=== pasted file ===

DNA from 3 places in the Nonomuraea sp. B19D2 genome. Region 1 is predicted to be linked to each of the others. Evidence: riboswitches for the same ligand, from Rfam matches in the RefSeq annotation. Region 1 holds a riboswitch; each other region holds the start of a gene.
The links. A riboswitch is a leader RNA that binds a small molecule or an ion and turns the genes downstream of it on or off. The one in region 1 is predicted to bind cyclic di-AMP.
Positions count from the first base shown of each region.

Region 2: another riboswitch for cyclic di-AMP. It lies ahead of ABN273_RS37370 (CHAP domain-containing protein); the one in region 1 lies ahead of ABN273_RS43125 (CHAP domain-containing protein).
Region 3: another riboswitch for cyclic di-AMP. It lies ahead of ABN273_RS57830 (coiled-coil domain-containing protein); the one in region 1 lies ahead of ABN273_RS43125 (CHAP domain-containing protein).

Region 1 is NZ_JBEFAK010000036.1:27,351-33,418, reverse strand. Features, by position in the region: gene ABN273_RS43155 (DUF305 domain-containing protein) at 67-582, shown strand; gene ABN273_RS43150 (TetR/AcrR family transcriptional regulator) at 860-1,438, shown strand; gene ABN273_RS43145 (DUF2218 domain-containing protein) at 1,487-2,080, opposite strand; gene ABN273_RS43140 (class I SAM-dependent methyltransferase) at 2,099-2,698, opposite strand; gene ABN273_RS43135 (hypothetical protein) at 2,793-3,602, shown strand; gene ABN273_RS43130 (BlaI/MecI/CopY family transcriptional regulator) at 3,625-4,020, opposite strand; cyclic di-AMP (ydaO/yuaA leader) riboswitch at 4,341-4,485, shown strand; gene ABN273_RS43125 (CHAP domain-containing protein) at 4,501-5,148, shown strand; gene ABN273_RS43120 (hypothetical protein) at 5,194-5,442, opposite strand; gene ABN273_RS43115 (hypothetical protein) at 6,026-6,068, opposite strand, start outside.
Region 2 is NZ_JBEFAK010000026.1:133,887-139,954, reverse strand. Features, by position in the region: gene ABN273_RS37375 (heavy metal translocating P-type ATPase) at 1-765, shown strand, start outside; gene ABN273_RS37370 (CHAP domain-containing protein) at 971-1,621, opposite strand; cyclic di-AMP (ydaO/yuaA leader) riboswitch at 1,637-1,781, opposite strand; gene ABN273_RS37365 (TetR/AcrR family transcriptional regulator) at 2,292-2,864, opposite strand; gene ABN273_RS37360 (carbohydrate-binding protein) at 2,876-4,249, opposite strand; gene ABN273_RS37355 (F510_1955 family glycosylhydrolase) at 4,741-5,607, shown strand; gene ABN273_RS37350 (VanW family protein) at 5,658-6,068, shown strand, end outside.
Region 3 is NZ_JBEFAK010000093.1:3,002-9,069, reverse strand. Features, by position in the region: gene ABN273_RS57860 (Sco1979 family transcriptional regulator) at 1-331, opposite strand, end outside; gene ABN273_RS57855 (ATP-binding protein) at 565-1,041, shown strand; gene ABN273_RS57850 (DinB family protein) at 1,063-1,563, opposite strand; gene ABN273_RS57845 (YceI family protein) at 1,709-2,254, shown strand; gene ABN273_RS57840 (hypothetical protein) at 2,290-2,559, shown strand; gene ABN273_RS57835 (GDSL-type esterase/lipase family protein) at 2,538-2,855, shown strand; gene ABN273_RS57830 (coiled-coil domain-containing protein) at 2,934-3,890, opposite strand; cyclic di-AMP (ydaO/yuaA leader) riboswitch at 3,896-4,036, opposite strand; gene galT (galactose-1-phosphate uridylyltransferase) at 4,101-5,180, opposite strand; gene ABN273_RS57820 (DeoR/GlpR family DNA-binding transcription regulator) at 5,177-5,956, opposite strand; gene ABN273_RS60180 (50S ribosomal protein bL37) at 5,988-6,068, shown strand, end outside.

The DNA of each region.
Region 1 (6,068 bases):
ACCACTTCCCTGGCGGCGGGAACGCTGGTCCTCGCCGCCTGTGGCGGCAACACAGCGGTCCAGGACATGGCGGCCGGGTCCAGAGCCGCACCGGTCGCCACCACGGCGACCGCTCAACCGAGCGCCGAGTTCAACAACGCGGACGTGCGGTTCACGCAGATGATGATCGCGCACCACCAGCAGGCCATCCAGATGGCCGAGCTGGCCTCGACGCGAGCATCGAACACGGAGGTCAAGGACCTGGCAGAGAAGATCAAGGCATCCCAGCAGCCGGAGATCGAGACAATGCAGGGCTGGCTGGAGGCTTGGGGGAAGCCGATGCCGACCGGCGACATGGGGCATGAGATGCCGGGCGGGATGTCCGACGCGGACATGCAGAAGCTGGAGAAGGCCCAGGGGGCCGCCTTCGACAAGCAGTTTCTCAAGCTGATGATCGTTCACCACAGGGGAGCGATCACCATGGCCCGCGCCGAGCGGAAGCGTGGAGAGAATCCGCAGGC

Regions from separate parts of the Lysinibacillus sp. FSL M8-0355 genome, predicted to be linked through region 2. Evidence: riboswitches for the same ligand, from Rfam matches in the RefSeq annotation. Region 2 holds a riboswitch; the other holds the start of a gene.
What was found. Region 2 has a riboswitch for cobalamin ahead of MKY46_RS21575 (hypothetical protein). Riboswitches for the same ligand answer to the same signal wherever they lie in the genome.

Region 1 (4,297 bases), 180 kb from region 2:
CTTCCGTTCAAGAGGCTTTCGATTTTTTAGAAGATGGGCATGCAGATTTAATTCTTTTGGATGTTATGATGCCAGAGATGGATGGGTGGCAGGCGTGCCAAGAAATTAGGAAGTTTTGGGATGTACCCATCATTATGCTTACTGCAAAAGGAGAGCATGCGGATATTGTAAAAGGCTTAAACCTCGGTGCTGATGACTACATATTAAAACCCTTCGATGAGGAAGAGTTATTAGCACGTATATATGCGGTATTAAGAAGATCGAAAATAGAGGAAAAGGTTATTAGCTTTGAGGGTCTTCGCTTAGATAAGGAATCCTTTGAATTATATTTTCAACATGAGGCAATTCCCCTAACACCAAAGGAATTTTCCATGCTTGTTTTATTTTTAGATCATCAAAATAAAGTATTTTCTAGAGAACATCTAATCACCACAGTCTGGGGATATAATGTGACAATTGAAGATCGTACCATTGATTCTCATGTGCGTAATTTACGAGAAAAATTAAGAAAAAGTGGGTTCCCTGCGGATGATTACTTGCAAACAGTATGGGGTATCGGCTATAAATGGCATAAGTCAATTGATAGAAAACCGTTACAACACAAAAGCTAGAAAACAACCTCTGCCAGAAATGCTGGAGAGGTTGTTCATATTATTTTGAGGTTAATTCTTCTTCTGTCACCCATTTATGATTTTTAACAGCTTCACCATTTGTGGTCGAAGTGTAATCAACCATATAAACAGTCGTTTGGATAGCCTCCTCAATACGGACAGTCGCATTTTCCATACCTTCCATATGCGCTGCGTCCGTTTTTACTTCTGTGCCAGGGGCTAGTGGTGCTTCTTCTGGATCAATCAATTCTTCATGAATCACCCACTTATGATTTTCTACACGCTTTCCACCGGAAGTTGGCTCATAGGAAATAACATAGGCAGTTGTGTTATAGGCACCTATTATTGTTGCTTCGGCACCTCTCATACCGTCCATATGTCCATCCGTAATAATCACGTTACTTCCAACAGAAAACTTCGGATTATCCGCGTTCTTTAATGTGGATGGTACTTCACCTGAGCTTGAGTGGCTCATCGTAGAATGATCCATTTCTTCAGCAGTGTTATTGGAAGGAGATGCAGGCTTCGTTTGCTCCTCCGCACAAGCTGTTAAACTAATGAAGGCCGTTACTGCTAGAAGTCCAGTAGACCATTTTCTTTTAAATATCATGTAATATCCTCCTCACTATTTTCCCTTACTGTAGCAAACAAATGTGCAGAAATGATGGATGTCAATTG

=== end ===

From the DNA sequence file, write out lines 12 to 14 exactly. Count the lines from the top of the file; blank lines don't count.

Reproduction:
Regions from separate parts of the Lysinibacillus sp. FSL M8-0355 genome, predicted to be linked through region 2. Evidence: riboswitches for the same ligand, from Rfam matches in the RefSeq annotation. Region 2 holds a riboswitch; the other holds the start of a gene.
What was found. Region 2 has a riboswitch for cobalamin ahead of MKY46_RS21575 (hypothetical protein). Riboswitches for the same ligand answer to the same signal wherever they lie in the genome.

Region 1 (4,297 bases), 180 kb from region 2: